Will our Naval Reserves Have an Anti-terrorist Role?

by GB Stanford, RCN (retired)

The question of “mandating” the Maritime Coastal Defence Vessels’s, “manned” by naval reservists, for the anti-terrorist role is a non-issue. Unfortunately, the MCDV’s are inadequate for the role. The MCDV’s do have small arms for individual issue/use and fittings for a 40 mm gun (not installed), but, I would say that the term “none of which are adequately armed” is a better one.

However it’s not just that aspect: those vessels were designed for mine warfare and have various different fitments with which they may or may not be fitted. For instance minesweeping or mine clearance equipment, as well as being fitted for but not with Bofors guns. However while a maximum speed of 16 knots may be sufficient for mine warfare it is far too slow to deal with merchant ships which they may have to deal with in the Coastal Defence role, either in the anti-terrorist role or to combat smuggling.

Cruise ships generally range in speeds up to 24-25 knots, as do container ships. A small inadequately armed MCDV couldn’t get or keep close to such ships. Bulk carriers and Liquid Natural Gas carriers are in the 16 knot range, if not more. How could our MCDV’s cope against their speed unless they were able to maintain a closing course? Without adequate armament they couldn’t hope to disable such ships either. With their small crews they also have insufficient personnel to take action against a ship in the hands of terrorists and, while their crews are well trained for “normal” operations of their ships, they do not have the numbers or training to be able to take effective action to board and deal with terrorists (who see death as a way to glory and paradise).

Presumably while assisting in that role in the sense of “coastal defence” or patrol within their capability, they would require support and action by our Halifax class frigates and/or Iroquois class destroyers. The question I raise there is that with our naval resources being strained with commitments to the Arabian Sea, Indian Ocean, and Eastern Mediterranean, are we maintaining sufficient ready ships with the equipment and personnel to be able to sail at short notice to take such action?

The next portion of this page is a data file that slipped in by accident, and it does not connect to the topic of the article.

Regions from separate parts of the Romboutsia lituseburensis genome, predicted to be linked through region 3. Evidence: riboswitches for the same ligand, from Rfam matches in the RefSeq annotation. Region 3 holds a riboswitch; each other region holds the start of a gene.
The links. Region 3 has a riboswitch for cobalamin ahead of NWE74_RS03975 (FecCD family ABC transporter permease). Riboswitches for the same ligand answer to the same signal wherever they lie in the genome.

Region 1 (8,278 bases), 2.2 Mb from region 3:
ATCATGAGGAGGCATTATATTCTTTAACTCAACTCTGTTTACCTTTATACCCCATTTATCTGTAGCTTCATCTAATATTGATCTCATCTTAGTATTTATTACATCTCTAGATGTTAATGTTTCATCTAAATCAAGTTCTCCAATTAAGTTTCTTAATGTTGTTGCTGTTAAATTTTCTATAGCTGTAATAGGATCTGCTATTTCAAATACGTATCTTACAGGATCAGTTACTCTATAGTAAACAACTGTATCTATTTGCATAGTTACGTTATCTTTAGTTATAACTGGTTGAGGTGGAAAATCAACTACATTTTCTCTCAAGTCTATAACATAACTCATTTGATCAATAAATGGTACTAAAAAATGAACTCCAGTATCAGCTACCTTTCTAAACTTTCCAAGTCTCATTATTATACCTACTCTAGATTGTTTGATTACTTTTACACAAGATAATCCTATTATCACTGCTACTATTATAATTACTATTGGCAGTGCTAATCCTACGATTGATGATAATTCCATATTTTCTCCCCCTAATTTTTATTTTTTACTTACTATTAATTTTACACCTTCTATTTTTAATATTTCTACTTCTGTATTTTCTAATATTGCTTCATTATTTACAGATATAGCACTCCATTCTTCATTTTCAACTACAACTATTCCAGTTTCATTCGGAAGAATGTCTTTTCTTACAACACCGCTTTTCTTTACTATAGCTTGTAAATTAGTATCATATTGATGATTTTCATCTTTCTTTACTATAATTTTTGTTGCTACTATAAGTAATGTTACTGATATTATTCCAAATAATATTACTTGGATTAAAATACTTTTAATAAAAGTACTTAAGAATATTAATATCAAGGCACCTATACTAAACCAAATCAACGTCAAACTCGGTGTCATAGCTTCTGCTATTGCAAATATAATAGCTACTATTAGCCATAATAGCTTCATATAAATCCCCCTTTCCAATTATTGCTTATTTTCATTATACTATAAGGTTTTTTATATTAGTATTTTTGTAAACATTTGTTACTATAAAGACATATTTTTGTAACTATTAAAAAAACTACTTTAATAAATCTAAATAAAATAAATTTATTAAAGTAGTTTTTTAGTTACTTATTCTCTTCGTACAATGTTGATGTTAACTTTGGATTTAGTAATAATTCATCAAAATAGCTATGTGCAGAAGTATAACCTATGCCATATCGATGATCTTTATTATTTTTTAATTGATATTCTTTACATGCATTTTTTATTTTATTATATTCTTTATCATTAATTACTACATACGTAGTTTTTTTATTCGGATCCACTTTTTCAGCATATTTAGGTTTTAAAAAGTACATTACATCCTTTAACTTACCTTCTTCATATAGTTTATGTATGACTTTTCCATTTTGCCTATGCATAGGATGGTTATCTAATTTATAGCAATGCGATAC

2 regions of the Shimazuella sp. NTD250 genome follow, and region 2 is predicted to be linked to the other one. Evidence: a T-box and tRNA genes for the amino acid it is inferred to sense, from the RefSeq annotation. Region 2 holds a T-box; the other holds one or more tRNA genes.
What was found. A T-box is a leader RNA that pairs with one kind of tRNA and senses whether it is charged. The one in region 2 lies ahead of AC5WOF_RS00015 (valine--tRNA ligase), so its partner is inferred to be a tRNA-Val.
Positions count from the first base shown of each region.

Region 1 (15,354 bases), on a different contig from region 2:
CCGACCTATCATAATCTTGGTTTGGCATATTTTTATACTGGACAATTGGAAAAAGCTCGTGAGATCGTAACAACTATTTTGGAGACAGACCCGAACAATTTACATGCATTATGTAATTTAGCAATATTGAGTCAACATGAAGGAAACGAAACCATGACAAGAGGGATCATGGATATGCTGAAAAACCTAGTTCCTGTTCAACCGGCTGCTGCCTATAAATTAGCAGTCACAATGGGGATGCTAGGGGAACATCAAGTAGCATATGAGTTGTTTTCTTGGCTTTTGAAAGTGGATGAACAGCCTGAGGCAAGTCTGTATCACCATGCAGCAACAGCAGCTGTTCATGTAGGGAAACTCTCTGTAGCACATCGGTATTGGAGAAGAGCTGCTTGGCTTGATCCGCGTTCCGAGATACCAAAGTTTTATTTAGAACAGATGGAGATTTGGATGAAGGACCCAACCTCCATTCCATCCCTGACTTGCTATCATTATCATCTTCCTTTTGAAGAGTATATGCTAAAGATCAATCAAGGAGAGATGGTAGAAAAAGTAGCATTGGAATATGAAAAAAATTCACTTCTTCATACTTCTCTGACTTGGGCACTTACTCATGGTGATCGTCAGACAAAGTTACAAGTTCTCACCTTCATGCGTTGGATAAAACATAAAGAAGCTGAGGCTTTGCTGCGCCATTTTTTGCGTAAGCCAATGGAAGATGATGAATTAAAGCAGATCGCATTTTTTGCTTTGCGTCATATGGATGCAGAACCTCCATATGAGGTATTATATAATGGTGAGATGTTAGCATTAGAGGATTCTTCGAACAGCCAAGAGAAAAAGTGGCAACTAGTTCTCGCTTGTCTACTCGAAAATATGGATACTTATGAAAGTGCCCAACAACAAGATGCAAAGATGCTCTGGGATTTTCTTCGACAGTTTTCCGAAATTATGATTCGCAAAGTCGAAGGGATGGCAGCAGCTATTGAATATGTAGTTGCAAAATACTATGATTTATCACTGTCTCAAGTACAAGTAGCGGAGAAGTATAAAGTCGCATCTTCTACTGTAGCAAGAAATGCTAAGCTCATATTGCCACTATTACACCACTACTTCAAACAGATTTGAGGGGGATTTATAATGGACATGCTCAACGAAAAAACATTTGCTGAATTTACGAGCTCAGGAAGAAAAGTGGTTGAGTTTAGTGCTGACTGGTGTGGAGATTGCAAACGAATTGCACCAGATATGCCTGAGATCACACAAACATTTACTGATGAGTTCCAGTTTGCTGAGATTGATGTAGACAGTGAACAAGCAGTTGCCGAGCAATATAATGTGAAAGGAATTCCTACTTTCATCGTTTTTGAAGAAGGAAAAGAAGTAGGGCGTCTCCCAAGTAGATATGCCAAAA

I agree that there has been little (no) indication by the Federal government that it is coming to grips with terrorist threats in or through Canadian coastal waters. There are only minor moves in respect to our ports: agreement on the basing of U.S. Customs officers in Halifax, Montreal and Vancouver for inspection of containers (presumably those destined for U.S. inland destinations), but do we have the required technology (Gamma-Ray) equipment to scan the containers? I have heard of only one such recently arrived in Vancouver which has four or five container terminals.

The Canadian Coast Guard is not a para-military or policing agency as the U.S. Coast Guard is. That flows I believe from the decision made on formation of a Canadian Coast Guard that it would not have such role or “peace officer” status and no naval role. It is concerned with lights, buoys, and to some extent safety equipment on vessels (even though that really comes under Transport Canada Ship Safety). So its ships, equipment and personnel are inadequate for an anti-terroirst role.

It seems that integration of our homeland defence with the United States is the best that we can do and suffer that which may need to be done in Canadian waters by U.S. ships, naval or coast guard, failing availability of our own. Yes that is a denigration of our sovereignty, as sovereignty entails the ability to adequately defend ourselves and enforce our laws and security.

While the proposed extension of North American defence in the naval/coastal waters in a similar form to NORAD makes sense, only for the latter do we have credible contributions for air defence. At sea we will be inadequate and reliant on the United States to do the job for us.

It is past high time that the federal government took this seriously and made available the necessary funds and resources and displayed the leadership to do so by telling the country that is what we need to do and to pay for, together with ships, equipment and personnel.

The CDA and the Senate Committee have it right … O Canada!

GB Stanford, RCN (retired)

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